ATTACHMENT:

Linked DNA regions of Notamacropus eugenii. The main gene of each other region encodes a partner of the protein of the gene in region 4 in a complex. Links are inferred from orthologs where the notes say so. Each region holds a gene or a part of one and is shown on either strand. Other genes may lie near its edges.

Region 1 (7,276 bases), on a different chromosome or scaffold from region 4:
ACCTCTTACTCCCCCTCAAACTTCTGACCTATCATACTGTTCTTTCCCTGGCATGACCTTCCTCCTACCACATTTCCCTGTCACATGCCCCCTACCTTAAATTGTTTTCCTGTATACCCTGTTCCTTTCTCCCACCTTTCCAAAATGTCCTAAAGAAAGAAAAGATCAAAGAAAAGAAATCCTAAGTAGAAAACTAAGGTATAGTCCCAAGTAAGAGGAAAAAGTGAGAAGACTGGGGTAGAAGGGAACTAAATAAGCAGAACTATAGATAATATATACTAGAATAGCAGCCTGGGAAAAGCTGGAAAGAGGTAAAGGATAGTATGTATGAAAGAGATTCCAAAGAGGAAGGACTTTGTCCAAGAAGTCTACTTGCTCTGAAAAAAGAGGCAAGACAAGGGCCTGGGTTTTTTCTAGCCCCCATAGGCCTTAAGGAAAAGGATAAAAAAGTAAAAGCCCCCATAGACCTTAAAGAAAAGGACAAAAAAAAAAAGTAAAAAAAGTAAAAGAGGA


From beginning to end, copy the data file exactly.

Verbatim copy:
Linked DNA regions of Notamacropus eugenii. The main gene of each other region encodes a partner of the protein of the gene in region 4 in a complex. Links are inferred from orthologs where the notes say so. Each region holds a gene or a part of one and is shown on either strand. Other genes may lie near its edges.

Region 1 (7,276 bases), on a different chromosome or scaffold from region 4:
ACCTCTTACTCCCCCTCAAACTTCTGACCTATCATACTGTTCTTTCCCTGGCATGACCTTCCTCCTACCACATTTCCCTGTCACATGCCCCCTACCTTAAATTGTTTTCCTGTATACCCTGTTCCTTTCTCCCACCTTTCCAAAATGTCCTAAAGAAAGAAAAGATCAAAGAAAAGAAATCCTAAGTAGAAAACTAAGGTATAGTCCCAAGTAAGAGGAAAAAGTGAGAAGACTGGGGTAGAAGGGAACTAAATAAGCAGAACTATAGATAATATATACTAGAATAGCAGCCTGGGAAAAGCTGGAAAGAGGTAAAGGATAGTATGTATGAAAGAGATTCCAAAGAGGAAGGACTTTGTCCAAGAAGTCTACTTGCTCTGAAAAAAGAGGCAAGACAAGGGCCTGGGTTTTTTCTAGCCCCCATAGGCCTTAAGGAAAAGGATAAAAAAGTAAAAGCCCCCATAGACCTTAAAGAAAAGGACAAAAAAAAAAAGTAAAAAAAGTAAAAGAGGA